Friday, January 26, 2007

Things That Never Change

1. Parents will never change. My sis-in-law had come down with her son. She said to us and must be to everyone down here, ``Shakti will study in Hardvard. Right Shakti?''. Never mind that MIT is close to her house also.

2. Many ask me why women like me. May be, there are very few to listen to women, relate to their feelings and basically respect them for what they are. As often I used to, I think women, inspite of their intelligence and intellect, are still foolish.

3. I think I will contiue to be lazy and at times concerned, not abt me, but abt others. I watched Bharathi this afternoon.

Conquering Cricket - The Case of Shane and Glen

I have for long wanted to write cricket. I think history can't present me with a perfect opportunity ever.
For Warne will not be walking up to the crease to tweak and twirl the cherry, teaching valuable lessons in orbital motions to space scientists.
Likewise, Glen will no more measure up gently towards the popping line to send 'em down straight with an ever-upright seam, a real-time simulation in parallel physics.
After Sydney, the world, and not just the Aussies, will miss two of the greatest bowlers to have born Down Under. Two simple cricketers with the simplest of actions and the simplest of mission. Bowl them out.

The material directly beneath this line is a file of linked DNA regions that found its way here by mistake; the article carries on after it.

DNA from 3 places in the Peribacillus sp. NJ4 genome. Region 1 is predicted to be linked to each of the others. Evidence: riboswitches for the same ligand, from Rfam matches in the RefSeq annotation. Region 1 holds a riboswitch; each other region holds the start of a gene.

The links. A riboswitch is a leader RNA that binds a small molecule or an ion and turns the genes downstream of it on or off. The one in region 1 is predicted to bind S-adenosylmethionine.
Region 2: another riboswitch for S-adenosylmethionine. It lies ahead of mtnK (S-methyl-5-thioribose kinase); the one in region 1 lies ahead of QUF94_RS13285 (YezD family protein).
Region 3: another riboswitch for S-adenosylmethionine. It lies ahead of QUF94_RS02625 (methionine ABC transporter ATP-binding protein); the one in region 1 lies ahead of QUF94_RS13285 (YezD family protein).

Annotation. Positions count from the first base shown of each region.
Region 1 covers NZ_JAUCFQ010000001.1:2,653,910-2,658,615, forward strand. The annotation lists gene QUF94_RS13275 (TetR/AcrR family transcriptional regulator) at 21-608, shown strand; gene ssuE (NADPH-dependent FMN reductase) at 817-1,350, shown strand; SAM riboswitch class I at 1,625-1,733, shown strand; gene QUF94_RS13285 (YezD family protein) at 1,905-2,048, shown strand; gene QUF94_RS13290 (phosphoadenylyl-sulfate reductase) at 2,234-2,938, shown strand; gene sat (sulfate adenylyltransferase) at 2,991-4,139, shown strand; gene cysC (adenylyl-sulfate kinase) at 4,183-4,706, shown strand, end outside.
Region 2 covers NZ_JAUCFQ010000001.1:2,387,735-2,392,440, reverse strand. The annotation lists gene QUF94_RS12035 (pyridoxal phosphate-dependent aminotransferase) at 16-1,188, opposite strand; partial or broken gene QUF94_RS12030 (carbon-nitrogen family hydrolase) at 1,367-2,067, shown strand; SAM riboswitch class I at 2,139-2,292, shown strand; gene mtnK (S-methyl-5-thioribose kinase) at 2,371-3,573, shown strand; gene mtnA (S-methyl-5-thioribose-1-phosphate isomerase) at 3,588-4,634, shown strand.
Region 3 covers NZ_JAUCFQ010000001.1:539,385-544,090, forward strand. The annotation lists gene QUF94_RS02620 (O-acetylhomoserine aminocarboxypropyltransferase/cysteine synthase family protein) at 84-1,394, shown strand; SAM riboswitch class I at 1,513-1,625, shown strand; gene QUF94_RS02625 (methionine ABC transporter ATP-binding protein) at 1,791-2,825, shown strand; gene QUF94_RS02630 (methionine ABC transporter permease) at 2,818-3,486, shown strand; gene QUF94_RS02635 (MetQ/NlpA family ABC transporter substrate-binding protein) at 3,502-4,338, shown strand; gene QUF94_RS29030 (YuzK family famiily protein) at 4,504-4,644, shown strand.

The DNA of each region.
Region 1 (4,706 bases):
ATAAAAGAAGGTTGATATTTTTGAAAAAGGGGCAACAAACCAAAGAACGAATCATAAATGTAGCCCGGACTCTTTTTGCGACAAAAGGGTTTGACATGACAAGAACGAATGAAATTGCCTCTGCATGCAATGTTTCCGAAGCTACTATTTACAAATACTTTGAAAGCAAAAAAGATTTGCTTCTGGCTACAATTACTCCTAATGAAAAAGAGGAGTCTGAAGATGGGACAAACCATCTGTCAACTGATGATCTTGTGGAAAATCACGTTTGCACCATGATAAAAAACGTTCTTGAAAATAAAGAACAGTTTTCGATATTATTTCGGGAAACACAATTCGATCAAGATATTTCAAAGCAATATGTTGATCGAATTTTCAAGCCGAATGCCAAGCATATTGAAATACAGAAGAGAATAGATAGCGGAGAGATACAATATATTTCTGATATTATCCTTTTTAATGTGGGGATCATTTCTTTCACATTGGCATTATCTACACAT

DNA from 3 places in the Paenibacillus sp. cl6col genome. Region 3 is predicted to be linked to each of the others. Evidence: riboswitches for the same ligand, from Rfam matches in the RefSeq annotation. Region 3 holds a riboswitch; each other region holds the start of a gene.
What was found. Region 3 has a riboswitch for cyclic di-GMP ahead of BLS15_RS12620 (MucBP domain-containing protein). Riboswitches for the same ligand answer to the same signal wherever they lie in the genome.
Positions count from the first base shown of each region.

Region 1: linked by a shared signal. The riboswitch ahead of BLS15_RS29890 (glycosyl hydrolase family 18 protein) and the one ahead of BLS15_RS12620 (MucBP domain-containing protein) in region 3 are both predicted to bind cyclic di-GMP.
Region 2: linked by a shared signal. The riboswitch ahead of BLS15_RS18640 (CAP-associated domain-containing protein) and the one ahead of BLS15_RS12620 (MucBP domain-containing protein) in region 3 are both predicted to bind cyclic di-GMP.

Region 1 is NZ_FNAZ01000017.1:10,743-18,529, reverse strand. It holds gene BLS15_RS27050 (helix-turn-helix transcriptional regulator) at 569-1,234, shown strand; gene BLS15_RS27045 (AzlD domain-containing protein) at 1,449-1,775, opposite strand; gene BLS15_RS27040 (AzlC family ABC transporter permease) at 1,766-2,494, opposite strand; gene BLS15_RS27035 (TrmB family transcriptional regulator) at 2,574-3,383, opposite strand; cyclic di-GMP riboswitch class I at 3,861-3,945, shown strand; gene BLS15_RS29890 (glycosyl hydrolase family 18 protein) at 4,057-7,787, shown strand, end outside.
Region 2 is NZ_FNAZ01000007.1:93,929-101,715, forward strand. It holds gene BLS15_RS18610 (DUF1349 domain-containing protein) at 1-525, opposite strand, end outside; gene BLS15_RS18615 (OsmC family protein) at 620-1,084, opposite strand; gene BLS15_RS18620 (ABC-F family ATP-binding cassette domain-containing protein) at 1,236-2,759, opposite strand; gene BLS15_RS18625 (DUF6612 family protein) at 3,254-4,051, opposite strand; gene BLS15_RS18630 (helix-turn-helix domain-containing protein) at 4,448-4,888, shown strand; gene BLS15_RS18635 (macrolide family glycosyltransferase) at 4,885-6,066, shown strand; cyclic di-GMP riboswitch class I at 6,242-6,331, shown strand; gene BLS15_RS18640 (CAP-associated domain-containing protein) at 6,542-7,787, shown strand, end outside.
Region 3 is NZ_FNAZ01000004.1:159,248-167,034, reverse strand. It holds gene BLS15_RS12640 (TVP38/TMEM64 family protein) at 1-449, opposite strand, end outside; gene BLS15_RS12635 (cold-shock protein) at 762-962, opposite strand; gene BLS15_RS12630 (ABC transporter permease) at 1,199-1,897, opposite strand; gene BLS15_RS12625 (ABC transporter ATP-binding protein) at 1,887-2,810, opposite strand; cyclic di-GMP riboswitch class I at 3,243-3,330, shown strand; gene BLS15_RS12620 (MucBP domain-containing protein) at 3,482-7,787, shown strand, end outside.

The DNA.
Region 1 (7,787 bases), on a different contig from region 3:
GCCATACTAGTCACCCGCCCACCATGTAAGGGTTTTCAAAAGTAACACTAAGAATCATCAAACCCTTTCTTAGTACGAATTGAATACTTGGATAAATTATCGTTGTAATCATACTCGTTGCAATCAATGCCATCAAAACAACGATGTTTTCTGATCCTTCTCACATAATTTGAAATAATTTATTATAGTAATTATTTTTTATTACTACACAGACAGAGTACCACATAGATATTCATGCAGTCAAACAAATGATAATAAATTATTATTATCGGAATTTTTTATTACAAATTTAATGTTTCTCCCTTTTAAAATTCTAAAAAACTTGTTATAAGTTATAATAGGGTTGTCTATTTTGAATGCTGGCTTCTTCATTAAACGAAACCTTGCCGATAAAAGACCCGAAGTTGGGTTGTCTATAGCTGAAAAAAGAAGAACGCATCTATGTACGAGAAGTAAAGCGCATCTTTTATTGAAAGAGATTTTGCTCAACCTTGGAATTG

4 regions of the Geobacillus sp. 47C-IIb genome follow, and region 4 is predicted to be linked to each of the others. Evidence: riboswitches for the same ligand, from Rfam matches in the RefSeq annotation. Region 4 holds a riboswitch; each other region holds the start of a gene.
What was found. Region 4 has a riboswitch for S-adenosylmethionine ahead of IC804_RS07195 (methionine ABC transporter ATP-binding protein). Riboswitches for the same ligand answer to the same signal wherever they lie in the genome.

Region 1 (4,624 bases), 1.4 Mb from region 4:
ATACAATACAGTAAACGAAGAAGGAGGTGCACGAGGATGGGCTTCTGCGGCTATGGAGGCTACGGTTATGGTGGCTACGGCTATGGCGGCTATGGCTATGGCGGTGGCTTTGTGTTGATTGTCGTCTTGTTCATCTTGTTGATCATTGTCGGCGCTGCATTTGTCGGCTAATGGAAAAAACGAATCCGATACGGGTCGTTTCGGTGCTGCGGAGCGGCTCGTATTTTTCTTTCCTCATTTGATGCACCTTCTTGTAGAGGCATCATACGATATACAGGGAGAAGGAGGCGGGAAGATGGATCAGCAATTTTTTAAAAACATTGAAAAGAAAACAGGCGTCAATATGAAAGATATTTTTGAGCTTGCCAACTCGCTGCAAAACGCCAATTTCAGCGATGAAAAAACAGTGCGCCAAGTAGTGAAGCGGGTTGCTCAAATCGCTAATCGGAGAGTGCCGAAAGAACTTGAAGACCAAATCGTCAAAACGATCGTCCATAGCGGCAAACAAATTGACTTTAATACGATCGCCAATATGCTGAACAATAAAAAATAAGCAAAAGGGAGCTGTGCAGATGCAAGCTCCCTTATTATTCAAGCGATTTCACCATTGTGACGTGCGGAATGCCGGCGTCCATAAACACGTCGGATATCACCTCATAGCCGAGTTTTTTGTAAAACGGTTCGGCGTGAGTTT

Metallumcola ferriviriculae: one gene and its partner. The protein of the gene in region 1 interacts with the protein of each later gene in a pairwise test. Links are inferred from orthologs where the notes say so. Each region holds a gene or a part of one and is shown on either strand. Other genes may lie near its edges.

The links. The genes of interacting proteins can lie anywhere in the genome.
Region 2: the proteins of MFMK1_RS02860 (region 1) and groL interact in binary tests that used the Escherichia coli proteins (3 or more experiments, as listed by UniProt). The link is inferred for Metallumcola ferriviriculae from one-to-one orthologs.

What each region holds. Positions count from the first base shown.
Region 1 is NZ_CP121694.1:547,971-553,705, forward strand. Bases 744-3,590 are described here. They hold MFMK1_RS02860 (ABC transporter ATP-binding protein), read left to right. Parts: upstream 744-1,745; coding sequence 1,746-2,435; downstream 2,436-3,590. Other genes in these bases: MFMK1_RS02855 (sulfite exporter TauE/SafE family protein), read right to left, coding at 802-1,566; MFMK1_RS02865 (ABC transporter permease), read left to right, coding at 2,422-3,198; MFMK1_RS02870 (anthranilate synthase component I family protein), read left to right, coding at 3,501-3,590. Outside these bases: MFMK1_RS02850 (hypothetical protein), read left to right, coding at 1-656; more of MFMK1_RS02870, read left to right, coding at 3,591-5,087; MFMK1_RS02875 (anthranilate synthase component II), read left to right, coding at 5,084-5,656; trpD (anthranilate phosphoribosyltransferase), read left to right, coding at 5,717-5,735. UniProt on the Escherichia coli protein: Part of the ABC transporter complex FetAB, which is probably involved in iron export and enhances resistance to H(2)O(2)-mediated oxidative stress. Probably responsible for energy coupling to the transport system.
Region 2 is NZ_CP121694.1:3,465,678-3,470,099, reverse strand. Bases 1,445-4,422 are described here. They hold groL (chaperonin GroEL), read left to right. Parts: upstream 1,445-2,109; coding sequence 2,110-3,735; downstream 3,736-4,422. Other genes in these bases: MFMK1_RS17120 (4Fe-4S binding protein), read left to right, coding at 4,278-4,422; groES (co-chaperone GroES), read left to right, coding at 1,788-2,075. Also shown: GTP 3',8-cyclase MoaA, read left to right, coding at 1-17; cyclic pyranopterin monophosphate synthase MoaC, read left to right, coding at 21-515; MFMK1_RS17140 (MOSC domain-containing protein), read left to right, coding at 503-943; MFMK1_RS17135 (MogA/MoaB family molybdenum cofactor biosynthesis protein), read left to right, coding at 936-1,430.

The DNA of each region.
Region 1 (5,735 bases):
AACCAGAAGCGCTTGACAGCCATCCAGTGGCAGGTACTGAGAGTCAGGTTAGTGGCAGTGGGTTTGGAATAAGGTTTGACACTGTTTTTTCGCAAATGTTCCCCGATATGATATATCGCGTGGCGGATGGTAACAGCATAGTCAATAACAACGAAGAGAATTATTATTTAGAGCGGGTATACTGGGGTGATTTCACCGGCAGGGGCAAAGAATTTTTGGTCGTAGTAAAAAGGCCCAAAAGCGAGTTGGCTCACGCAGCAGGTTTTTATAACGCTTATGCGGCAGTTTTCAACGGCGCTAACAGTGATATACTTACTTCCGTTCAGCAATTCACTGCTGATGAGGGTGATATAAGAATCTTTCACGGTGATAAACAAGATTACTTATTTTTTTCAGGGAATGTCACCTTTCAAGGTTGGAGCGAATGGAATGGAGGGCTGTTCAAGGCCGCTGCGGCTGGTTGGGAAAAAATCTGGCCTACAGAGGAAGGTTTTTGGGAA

If not for Glen and Warne, Australia could never have dominated the cricketing world for a decade-and-half.
Of course, the batters were always there led by the indomitable Steve, the sulky Taylor, elegant Mark, powerful Ponting, one hell of a Hayden and Gilly, the thunder-bat. There were a few more like the lusty Langer and meditative Martyn in a line up so dominant that redefined the very essence of batting into one of aggression and attack. In fact, 400 runs on day one has become so common with these villainous willows being wielded around across continents.
But batting is not all that counts. Winning lies in wicket taking. And Australia relied primarily on wily Warne's magic to make the cherry turn by more than fifty degrees, even on flat tops, and magnificent Mc Grath's single-minded devotion to a single-line, searching an invisible fourth stump.